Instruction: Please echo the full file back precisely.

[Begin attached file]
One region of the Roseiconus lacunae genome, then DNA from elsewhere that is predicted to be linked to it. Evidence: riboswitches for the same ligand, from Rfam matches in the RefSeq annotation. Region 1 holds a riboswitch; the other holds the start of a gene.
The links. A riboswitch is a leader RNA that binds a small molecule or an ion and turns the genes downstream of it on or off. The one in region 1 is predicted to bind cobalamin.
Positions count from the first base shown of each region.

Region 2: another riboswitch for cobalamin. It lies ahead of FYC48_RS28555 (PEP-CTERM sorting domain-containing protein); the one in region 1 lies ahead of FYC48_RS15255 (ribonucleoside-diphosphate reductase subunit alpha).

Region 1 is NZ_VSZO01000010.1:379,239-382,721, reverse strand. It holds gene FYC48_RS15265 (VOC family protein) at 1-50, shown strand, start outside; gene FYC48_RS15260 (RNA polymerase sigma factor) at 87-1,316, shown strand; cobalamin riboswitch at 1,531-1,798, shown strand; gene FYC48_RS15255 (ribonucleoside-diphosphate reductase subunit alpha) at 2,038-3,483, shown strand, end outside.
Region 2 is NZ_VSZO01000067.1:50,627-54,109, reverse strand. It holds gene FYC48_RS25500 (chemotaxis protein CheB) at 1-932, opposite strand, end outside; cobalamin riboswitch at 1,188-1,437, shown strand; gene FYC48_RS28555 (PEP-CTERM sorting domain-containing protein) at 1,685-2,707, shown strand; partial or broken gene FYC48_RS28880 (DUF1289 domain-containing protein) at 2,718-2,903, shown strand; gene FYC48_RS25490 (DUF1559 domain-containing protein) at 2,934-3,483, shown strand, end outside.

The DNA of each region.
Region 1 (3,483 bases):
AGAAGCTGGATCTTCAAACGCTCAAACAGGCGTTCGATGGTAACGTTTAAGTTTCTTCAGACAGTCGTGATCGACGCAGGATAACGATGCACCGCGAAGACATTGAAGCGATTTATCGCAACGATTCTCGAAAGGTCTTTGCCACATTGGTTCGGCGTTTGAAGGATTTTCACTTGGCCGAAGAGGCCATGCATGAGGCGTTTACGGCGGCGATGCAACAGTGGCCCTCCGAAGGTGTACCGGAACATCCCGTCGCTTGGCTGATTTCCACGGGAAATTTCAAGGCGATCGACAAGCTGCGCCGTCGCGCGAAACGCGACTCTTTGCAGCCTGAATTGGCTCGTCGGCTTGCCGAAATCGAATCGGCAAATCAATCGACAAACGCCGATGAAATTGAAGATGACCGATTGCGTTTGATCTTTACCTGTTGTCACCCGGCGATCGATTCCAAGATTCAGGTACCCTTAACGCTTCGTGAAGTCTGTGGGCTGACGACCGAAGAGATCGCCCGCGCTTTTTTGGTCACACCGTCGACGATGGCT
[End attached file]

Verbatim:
One region of the Roseiconus lacunae genome, then DNA from elsewhere that is predicted to be linked to it. Evidence: riboswitches for the same ligand, from Rfam matches in the RefSeq annotation. Region 1 holds a riboswitch; the other holds the start of a gene.
The links. A riboswitch is a leader RNA that binds a small molecule or an ion and turns the genes downstream of it on or off. The one in region 1 is predicted to bind cobalamin.
Positions count from the first base shown of each region.

Region 2: another riboswitch for cobalamin. It lies ahead of FYC48_RS28555 (PEP-CTERM sorting domain-containing protein); the one in region 1 lies ahead of FYC48_RS15255 (ribonucleoside-diphosphate reductase subunit alpha).

Region 1 is NZ_VSZO01000010.1:379,239-382,721, reverse strand. It holds gene FYC48_RS15265 (VOC family protein) at 1-50, shown strand, start outside; gene FYC48_RS15260 (RNA polymerase sigma factor) at 87-1,316, shown strand; cobalamin riboswitch at 1,531-1,798, shown strand; gene FYC48_RS15255 (ribonucleoside-diphosphate reductase subunit alpha) at 2,038-3,483, shown strand, end outside.
Region 2 is NZ_VSZO01000067.1:50,627-54,109, reverse strand. It holds gene FYC48_RS25500 (chemotaxis protein CheB) at 1-932, opposite strand, end outside; cobalamin riboswitch at 1,188-1,437, shown strand; gene FYC48_RS28555 (PEP-CTERM sorting domain-containing protein) at 1,685-2,707, shown strand; partial or broken gene FYC48_RS28880 (DUF1289 domain-containing protein) at 2,718-2,903, shown strand; gene FYC48_RS25490 (DUF1559 domain-containing protein) at 2,934-3,483, shown strand, end outside.

The DNA of each region.
Region 1 (3,483 bases):
AGAAGCTGGATCTTCAAACGCTCAAACAGGCGTTCGATGGTAACGTTTAAGTTTCTTCAGACAGTCGTGATCGACGCAGGATAACGATGCACCGCGAAGACATTGAAGCGATTTATCGCAACGATTCTCGAAAGGTCTTTGCCACATTGGTTCGGCGTTTGAAGGATTTTCACTTGGCCGAAGAGGCCATGCATGAGGCGTTTACGGCGGCGATGCAACAGTGGCCCTCCGAAGGTGTACCGGAACATCCCGTCGCTTGGCTGATTTCCACGGGAAATTTCAAGGCGATCGACAAGCTGCGCCGTCGCGCGAAACGCGACTCTTTGCAGCCTGAATTGGCTCGTCGGCTTGCCGAAATCGAATCGGCAAATCAATCGACAAACGCCGATGAAATTGAAGATGACCGATTGCGTTTGATCTTTACCTGTTGTCACCCGGCGATCGATTCCAAGATTCAGGTACCCTTAACGCTTCGTGAAGTCTGTGGGCTGACGACCGAAGAGATCGCCCGCGCTTTTTTGGTCACACCGTCGACGATGGCT